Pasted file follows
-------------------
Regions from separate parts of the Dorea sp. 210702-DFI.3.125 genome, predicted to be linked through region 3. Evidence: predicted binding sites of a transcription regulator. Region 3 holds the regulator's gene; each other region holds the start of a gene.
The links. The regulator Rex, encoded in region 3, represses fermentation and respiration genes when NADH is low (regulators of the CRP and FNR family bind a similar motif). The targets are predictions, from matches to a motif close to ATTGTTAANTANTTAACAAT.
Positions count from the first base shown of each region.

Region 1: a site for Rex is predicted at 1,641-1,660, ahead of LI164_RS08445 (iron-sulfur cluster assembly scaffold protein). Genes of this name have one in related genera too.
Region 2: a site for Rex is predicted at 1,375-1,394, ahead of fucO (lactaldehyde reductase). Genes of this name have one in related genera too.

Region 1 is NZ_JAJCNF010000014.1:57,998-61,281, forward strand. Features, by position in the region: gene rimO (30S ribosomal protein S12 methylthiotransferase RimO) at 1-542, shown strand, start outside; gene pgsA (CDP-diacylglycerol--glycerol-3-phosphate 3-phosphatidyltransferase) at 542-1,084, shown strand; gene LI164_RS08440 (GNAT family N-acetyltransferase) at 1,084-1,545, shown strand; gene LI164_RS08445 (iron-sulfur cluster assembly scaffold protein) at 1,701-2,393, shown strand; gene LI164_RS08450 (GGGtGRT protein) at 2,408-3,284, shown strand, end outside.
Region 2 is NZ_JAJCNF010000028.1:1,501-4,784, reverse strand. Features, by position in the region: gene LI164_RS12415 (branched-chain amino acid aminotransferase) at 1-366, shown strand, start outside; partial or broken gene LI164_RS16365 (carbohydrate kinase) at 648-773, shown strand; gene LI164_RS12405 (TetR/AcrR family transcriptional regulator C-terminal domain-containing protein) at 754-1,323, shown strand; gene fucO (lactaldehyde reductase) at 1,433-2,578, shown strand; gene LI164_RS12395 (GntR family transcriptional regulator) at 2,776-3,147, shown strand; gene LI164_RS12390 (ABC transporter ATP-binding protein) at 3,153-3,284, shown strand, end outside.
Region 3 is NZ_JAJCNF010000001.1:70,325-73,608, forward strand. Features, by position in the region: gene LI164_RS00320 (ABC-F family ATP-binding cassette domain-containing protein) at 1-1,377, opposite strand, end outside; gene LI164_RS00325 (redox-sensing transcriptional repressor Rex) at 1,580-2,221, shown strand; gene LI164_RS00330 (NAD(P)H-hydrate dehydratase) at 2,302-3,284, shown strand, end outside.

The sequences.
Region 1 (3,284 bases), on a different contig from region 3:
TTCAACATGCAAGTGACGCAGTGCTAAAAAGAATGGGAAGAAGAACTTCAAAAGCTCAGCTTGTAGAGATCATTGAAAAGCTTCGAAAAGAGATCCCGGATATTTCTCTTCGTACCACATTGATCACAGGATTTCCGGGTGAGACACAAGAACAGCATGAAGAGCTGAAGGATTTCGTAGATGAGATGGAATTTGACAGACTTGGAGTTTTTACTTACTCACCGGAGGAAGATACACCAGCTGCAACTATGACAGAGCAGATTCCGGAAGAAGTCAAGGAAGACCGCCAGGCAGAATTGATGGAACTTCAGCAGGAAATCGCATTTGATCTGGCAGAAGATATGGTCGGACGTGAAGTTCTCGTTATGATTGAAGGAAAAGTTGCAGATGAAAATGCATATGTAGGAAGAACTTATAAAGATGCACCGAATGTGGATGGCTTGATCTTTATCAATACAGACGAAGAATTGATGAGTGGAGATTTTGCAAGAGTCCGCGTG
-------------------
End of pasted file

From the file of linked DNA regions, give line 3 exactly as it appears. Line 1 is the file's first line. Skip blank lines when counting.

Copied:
Positions count from the first base shown of each region.